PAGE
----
He is currently a Computer Engineer with the Computational & Information Sciences and Technology Office (CISTO) at the NASA Goddard Space Flight Center, Greenbelt, MD. He previously worked for Computer Sciences Corporation from 1982 to 1983 and Science Applications Research from 1983 to 1985 on contracts with Goddard. As a member of the CISTO, Dr. Tilton is responsible for designing and developing computer software tools for space and Earth science image analysis, and encouraging the use of these computer tools through interactions with space and Earth scientists. His development of a recursive hierarchical segmentation algorithm has resulted in a patent award and another patent application.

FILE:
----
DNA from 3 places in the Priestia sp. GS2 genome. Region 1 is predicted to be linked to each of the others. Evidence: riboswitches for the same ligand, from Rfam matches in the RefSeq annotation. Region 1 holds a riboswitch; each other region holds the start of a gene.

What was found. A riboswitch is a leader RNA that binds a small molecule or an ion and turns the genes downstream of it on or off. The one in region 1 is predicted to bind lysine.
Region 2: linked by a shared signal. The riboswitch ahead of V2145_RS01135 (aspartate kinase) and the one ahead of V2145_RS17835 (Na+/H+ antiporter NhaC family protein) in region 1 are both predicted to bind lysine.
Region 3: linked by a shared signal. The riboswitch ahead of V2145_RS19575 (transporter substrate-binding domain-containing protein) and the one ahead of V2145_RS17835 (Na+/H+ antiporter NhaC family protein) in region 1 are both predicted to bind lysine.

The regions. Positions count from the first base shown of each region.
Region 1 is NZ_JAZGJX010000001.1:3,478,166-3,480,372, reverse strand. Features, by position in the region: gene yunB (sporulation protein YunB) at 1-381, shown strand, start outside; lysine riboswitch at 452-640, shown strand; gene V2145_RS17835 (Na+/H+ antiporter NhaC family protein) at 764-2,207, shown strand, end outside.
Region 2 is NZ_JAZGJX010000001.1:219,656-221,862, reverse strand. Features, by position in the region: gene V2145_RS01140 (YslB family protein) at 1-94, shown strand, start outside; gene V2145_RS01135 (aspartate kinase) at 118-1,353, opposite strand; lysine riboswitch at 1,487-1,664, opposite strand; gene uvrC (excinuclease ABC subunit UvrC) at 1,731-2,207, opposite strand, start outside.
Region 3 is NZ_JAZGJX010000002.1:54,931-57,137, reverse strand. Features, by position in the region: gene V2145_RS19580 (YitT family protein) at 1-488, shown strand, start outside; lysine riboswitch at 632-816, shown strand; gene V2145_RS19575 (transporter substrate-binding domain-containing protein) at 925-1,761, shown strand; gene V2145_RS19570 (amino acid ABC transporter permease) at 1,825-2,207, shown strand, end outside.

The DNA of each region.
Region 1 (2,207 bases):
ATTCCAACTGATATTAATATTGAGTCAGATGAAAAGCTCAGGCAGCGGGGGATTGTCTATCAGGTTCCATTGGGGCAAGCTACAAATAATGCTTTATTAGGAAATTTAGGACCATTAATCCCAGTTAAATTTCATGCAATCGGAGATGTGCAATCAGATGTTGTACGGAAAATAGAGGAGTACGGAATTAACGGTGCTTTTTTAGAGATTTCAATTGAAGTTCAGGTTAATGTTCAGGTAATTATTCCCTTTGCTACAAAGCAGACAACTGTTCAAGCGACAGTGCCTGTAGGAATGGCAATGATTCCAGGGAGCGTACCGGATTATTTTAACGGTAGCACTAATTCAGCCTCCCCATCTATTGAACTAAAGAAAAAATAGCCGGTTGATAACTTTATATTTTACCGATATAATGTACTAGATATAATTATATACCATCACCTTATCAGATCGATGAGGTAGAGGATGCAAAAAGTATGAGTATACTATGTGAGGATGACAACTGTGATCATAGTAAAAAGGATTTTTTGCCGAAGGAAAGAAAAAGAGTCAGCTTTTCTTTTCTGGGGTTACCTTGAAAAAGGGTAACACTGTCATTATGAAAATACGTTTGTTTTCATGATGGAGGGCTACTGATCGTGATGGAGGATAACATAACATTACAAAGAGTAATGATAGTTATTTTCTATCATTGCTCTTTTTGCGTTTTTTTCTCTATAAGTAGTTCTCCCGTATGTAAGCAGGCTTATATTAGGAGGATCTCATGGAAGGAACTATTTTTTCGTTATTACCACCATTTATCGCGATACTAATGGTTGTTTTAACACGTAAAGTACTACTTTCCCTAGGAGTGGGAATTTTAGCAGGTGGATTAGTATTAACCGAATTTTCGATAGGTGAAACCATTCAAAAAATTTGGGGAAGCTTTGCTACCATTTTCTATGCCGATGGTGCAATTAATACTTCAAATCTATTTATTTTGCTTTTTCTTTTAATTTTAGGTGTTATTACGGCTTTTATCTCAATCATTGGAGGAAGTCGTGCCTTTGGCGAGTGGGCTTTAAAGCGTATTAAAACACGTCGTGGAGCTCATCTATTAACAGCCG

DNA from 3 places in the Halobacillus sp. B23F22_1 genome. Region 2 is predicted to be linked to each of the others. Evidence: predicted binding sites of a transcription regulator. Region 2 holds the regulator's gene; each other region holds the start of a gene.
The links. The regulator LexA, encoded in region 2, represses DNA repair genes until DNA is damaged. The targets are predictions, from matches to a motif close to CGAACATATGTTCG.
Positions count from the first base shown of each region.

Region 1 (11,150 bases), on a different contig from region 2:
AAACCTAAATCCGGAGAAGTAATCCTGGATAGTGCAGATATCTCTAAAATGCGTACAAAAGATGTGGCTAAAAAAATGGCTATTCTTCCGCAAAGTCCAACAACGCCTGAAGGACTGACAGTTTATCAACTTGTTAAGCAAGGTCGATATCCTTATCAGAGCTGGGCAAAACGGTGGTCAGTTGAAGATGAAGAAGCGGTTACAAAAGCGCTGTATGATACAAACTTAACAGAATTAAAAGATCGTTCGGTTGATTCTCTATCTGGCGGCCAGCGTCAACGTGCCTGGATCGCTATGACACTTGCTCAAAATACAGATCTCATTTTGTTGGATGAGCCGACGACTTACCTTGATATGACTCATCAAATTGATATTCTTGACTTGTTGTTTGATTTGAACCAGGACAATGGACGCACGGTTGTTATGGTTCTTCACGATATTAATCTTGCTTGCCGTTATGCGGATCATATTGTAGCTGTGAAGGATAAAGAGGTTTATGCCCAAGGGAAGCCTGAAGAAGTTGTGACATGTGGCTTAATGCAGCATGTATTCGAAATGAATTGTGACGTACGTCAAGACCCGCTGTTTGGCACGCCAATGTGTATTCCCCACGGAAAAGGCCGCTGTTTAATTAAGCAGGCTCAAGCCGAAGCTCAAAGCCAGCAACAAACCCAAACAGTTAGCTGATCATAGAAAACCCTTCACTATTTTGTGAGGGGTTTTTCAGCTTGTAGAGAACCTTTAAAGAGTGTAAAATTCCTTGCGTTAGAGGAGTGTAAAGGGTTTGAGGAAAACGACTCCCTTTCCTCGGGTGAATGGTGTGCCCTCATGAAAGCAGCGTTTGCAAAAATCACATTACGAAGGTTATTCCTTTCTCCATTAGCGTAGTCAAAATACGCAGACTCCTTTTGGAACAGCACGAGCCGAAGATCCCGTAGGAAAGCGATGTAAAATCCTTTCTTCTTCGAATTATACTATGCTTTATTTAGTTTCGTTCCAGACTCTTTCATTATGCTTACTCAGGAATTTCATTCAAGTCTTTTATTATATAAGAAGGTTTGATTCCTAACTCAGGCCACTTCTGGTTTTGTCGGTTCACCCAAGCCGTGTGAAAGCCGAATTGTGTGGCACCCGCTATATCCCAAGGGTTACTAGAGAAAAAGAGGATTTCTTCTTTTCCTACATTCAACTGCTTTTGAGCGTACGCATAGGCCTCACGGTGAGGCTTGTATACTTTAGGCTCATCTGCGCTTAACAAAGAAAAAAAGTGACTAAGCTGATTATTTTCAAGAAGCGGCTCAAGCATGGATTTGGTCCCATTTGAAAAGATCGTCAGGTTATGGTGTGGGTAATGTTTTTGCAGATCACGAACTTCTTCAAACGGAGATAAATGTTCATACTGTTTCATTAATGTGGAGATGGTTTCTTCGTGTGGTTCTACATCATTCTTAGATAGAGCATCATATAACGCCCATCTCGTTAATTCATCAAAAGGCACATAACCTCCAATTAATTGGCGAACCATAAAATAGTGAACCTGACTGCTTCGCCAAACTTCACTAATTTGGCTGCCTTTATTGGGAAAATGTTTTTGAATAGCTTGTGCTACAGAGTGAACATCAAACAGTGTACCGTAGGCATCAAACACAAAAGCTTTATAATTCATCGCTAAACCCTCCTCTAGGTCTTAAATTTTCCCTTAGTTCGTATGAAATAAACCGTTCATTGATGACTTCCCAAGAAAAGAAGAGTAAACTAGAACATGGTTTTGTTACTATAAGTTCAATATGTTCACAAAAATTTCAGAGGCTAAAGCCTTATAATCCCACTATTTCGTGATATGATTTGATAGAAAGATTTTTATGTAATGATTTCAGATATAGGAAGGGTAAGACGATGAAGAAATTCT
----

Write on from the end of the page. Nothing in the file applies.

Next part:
Adaptive Sensor Fleet (ASF)

Jeffrey Hosler Jeffrey Hosler

Abstract: Laying the foundation for a dynamic "Sensor Web" using stationary, surface moving (water or land), airborne, and spacecraft instruments to generate a dynamic network of sensors to achieve defined science goals.

Bio: Mr. Hosler is a Computer Engineer for the Goddard Space Flight Center's Advanced Architectures and Automations Branch. He has worked at NASA for over 17 years designing and developing mission enabling systems, from test-bed software to ground systems.

During the past 8 years in which Mr. Hosler has worked in Research and Development, he has managed and developed systems which have explored cutting-edge technologies including distributed architectures, sensor webs, fleet control, path planning, agent-based systems, and web technologies including web services. These systems have been infused into NASA projects like the GSFC Mission Services Evolution Center (GMSEC), or have paved the way for other research projects.